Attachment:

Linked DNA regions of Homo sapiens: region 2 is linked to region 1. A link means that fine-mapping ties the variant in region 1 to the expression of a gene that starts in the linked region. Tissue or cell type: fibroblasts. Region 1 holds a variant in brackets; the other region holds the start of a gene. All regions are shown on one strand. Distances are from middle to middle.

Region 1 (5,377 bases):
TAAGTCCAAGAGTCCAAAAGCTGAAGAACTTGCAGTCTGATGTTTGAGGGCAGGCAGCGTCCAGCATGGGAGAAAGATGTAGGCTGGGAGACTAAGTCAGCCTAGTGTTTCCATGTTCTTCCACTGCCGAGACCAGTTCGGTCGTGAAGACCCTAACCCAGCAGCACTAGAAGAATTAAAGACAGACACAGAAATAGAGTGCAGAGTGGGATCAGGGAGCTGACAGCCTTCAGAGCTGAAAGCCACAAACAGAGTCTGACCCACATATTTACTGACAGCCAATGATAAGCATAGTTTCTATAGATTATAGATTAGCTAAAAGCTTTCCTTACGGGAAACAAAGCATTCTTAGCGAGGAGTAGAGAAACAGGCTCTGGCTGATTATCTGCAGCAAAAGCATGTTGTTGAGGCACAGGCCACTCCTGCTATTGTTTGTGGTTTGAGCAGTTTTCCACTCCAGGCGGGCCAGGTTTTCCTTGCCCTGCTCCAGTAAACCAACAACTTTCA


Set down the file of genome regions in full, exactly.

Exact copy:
Linked DNA regions of Homo sapiens: region 2 is linked to region 1. A link means that fine-mapping ties the variant in region 1 to the expression of a gene that starts in the linked region. Tissue or cell type: fibroblasts. Region 1 holds a variant in brackets; the other region holds the start of a gene. All regions are shown on one strand. Distances are from middle to middle.

Region 1 (5,377 bases):
TAAGTCCAAGAGTCCAAAAGCTGAAGAACTTGCAGTCTGATGTTTGAGGGCAGGCAGCGTCCAGCATGGGAGAAAGATGTAGGCTGGGAGACTAAGTCAGCCTAGTGTTTCCATGTTCTTCCACTGCCGAGACCAGTTCGGTCGTGAAGACCCTAACCCAGCAGCACTAGAAGAATTAAAGACAGACACAGAAATAGAGTGCAGAGTGGGATCAGGGAGCTGACAGCCTTCAGAGCTGAAAGCCACAAACAGAGTCTGACCCACATATTTACTGACAGCCAATGATAAGCATAGTTTCTATAGATTATAGATTAGCTAAAAGCTTTCCTTACGGGAAACAAAGCATTCTTAGCGAGGAGTAGAGAAACAGGCTCTGGCTGATTATCTGCAGCAAAAGCATGTTGTTGAGGCACAGGCCACTCCTGCTATTGTTTGTGGTTTGAGCAGTTTTCCACTCCAGGCGGGCCAGGTTTTCCTTGCCCTGCTCCAGTAAACCAACAACTTTCA